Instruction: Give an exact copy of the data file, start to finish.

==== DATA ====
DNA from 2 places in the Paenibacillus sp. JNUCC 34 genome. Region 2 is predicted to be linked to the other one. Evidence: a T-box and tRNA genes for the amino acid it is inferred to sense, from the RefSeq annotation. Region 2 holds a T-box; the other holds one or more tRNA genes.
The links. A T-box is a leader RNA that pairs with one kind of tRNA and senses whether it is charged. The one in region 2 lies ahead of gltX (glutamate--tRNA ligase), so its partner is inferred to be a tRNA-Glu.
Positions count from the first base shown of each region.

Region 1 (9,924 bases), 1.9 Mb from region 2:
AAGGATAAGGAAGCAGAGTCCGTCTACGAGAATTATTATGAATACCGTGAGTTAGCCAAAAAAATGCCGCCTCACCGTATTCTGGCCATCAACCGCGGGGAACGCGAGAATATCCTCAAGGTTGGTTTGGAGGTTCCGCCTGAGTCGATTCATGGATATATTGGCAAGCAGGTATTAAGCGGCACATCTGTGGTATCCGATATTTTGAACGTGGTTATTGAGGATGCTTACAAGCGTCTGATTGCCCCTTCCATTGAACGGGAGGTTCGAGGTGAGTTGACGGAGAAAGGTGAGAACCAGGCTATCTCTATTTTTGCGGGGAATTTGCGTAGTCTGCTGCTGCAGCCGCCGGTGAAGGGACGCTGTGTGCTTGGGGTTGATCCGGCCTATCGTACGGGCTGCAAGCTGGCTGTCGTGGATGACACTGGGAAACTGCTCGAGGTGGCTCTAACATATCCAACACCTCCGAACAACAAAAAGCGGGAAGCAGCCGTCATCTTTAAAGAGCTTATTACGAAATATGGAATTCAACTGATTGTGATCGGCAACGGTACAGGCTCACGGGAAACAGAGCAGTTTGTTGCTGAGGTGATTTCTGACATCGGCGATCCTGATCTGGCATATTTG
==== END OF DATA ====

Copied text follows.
DNA from 2 places in the Paenibacillus sp. JNUCC 34 genome. Region 2 is predicted to be linked to the other one. Evidence: a T-box and tRNA genes for the amino acid it is inferred to sense, from the RefSeq annotation. Region 2 holds a T-box; the other holds one or more tRNA genes.
The links. A T-box is a leader RNA that pairs with one kind of tRNA and senses whether it is charged. The one in region 2 lies ahead of gltX (glutamate--tRNA ligase), so its partner is inferred to be a tRNA-Glu.
Positions count from the first base shown of each region.

Region 1 (9,924 bases), 1.9 Mb from region 2:
AAGGATAAGGAAGCAGAGTCCGTCTACGAGAATTATTATGAATACCGTGAGTTAGCCAAAAAAATGCCGCCTCACCGTATTCTGGCCATCAACCGCGGGGAACGCGAGAATATCCTCAAGGTTGGTTTGGAGGTTCCGCCTGAGTCGATTCATGGATATATTGGCAAGCAGGTATTAAGCGGCACATCTGTGGTATCCGATATTTTGAACGTGGTTATTGAGGATGCTTACAAGCGTCTGATTGCCCCTTCCATTGAACGGGAGGTTCGAGGTGAGTTGACGGAGAAAGGTGAGAACCAGGCTATCTCTATTTTTGCGGGGAATTTGCGTAGTCTGCTGCTGCAGCCGCCGGTGAAGGGACGCTGTGTGCTTGGGGTTGATCCGGCCTATCGTACGGGCTGCAAGCTGGCTGTCGTGGATGACACTGGGAAACTGCTCGAGGTGGCTCTAACATATCCAACACCTCCGAACAACAAAAAGCGGGAAGCAGCCGTCATCTTTAAAGAGCTTATTACGAAATATGGAATTCAACTGATTGTGATCGGCAACGGTACAGGCTCACGGGAAACAGAGCAGTTTGTTGCTGAGGTGATTTCTGACATCGGCGATCCTGATCTGGCATATTTG